In the Kentville history she wrote in 1979 for the Board of Trade, Heather Davidson says that when the railway arrived in the town, a resident on hearing the shriek of the engine exclaimed, “O, Lord, have mercy! I hear Gabriel’s horn.”
Ms. Davidson gives her source for the quote as Clarke’s History of the Earliest Railway in Nova Scotia. Sure enough, this story is there and the author of the railway history, W. W. Clarke, tells it this way:
“An amusing incident is told concerning the appearance of the first engine on the D.A.R. which landed at Elderkin Creek (immediately east of Kentville). A …. citizen hearing the shriek of the engine whistle was seized with fear and fell into the culvert near the jail, shrieking “Oh Lord, have mercy! I hear Gabriel’s horn.”
Possibly one of the first history books on the Dominion Atlantic Railway (predating Marguerite Woodworth’s D.A.R. history by about a decade) Clarke’s book is a chatty work which along with railway history, includes various humorous events in the D.A.R.’s early days. My favorite story is the tale about how a railway manager dealt with the countless people who besieged him, seeking free passes on the train. Clarke says the manager made up a card he passed out to anyone mooching for a free ride. The card read: “Bible against Free Passes – Thou shalt not pass. – Num. 20:18; None shall ever pass. – Isaiah 34: 10; Suffer not a man to pass. – Judges 3 28; The wicked shall no more pass. – Nahum. 1:15; This generation shall not pass. – Mark 13; Though they roar they cannot pass. – Jer. 5: 22.”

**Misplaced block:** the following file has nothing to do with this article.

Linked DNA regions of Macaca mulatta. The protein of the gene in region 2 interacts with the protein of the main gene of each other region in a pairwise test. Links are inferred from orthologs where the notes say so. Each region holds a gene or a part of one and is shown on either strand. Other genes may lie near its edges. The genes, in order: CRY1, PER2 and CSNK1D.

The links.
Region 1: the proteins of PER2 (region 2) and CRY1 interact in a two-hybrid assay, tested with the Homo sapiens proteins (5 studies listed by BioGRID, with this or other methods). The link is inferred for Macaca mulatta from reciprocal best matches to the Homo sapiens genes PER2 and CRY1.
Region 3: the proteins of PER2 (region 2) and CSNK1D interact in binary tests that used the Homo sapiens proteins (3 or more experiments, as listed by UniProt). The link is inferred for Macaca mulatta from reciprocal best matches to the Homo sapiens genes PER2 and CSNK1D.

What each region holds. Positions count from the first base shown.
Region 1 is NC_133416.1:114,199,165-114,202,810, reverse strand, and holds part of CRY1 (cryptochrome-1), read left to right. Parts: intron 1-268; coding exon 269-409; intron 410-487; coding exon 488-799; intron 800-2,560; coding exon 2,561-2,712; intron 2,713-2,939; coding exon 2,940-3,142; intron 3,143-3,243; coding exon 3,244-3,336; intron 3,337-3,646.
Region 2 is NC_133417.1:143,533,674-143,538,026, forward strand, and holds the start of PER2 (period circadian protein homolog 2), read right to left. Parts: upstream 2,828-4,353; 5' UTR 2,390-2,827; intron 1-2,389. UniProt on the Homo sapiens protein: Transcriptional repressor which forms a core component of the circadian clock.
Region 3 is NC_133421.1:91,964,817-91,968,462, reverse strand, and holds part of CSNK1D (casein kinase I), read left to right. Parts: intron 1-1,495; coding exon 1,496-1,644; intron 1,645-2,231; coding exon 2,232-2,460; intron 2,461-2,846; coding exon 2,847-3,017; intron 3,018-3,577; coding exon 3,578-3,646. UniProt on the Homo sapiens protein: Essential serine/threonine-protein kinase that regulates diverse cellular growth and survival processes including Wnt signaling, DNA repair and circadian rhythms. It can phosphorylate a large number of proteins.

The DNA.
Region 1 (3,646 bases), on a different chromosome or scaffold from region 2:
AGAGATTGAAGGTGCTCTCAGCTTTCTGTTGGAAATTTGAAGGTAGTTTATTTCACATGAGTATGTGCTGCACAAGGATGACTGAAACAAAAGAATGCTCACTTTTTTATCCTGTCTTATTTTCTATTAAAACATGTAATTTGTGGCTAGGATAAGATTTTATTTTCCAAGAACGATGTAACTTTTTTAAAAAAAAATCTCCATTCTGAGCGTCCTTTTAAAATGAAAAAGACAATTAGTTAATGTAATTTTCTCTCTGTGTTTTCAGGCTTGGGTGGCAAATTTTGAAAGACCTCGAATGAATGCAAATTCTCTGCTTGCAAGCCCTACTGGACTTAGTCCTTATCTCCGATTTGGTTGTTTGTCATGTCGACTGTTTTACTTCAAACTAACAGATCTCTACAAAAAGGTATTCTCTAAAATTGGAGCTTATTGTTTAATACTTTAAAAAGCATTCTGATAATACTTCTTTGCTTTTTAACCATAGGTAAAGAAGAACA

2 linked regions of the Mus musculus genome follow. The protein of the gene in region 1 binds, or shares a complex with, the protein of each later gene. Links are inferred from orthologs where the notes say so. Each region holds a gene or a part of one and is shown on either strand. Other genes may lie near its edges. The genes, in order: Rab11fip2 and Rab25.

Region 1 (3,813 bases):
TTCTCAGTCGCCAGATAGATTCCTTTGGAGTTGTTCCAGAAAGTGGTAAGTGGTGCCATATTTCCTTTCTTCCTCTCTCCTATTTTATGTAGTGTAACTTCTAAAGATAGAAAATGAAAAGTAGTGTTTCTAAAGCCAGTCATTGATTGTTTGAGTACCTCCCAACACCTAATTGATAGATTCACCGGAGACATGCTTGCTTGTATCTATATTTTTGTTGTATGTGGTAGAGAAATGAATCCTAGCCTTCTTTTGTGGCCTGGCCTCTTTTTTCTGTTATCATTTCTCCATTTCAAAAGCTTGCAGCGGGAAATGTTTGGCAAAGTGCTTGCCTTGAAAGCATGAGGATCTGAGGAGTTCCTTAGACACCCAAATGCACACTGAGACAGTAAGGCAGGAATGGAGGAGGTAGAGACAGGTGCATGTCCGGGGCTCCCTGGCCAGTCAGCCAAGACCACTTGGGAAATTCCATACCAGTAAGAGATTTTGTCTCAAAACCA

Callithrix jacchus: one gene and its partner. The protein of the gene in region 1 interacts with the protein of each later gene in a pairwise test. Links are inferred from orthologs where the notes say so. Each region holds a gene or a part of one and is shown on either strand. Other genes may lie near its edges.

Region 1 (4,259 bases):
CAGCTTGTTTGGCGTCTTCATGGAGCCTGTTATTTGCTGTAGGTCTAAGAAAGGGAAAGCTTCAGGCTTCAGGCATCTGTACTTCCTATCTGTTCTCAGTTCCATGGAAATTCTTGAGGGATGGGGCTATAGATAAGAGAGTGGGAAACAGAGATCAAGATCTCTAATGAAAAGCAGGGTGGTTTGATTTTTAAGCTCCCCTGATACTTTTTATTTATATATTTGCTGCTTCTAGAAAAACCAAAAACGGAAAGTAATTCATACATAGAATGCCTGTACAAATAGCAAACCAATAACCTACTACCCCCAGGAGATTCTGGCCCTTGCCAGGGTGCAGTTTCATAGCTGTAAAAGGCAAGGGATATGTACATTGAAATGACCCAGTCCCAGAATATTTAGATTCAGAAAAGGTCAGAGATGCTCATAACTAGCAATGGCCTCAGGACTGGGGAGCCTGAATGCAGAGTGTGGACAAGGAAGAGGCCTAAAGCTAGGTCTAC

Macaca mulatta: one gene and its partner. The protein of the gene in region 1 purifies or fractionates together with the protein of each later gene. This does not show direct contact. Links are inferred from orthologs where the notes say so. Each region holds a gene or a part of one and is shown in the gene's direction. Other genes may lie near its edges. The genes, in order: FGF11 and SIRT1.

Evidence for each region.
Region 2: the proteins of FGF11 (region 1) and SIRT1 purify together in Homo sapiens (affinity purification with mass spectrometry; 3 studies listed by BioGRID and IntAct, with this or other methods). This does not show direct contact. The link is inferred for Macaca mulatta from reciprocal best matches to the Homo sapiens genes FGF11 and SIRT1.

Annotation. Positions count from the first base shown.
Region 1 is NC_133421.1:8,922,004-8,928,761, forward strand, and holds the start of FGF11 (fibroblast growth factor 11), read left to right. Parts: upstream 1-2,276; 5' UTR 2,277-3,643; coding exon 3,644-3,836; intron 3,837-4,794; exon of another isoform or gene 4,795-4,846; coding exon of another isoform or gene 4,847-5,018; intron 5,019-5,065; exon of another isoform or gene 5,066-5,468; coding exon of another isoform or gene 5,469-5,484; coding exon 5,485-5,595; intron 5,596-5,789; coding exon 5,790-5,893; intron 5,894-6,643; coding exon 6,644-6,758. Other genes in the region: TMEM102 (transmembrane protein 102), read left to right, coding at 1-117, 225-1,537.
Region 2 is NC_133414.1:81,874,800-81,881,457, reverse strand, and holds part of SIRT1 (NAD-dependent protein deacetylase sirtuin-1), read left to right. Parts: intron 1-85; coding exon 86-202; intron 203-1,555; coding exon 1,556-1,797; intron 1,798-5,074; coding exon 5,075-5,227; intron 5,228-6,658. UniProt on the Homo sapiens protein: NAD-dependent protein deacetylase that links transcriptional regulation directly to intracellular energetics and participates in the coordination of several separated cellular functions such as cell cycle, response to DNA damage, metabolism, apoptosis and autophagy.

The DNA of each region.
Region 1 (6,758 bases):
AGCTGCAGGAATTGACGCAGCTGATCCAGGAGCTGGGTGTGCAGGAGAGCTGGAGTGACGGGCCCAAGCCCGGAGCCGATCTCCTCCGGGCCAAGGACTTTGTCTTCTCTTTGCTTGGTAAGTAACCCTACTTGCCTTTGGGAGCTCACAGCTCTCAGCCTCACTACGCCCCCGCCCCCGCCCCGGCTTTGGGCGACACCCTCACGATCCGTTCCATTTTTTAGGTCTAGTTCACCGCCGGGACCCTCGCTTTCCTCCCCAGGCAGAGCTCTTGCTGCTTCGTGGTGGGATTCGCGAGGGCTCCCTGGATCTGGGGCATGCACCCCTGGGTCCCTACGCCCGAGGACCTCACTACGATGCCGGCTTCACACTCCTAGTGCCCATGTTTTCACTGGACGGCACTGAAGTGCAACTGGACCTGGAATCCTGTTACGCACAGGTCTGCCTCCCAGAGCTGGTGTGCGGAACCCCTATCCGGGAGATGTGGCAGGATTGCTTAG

Older Valley residents have heard of the “Blueberry Special,” a D.A.R. train said to move so slowly you could get out along the way, pick blueberries and hop back on again.
There may be a kernel of truth to this – if Clarke’s story about a passenger who had time to get off the train and milk a cow is true. The way Clarke tells it, a passenger was “moved to pity by the incessant wail of a baby” whose mother had forgotten a supply of milk. At a stop, the passenger hopped off the train and “vaulting a fence proceeded to milk a cow grazing in a neighboring pasture.” He returned to the train with a “generous drink” for the baby.
And finally, Clarke says the railway wasn’t strict on who or what boarded the train in the early days. He writes, “Oldtime travelers recall the days when the trains stopping at Windsor Junction would be boarded by the goats which provided milk for a number of the Junction homes. Walking through the cars, the goats would visit the passengers in the quest of something to eat.”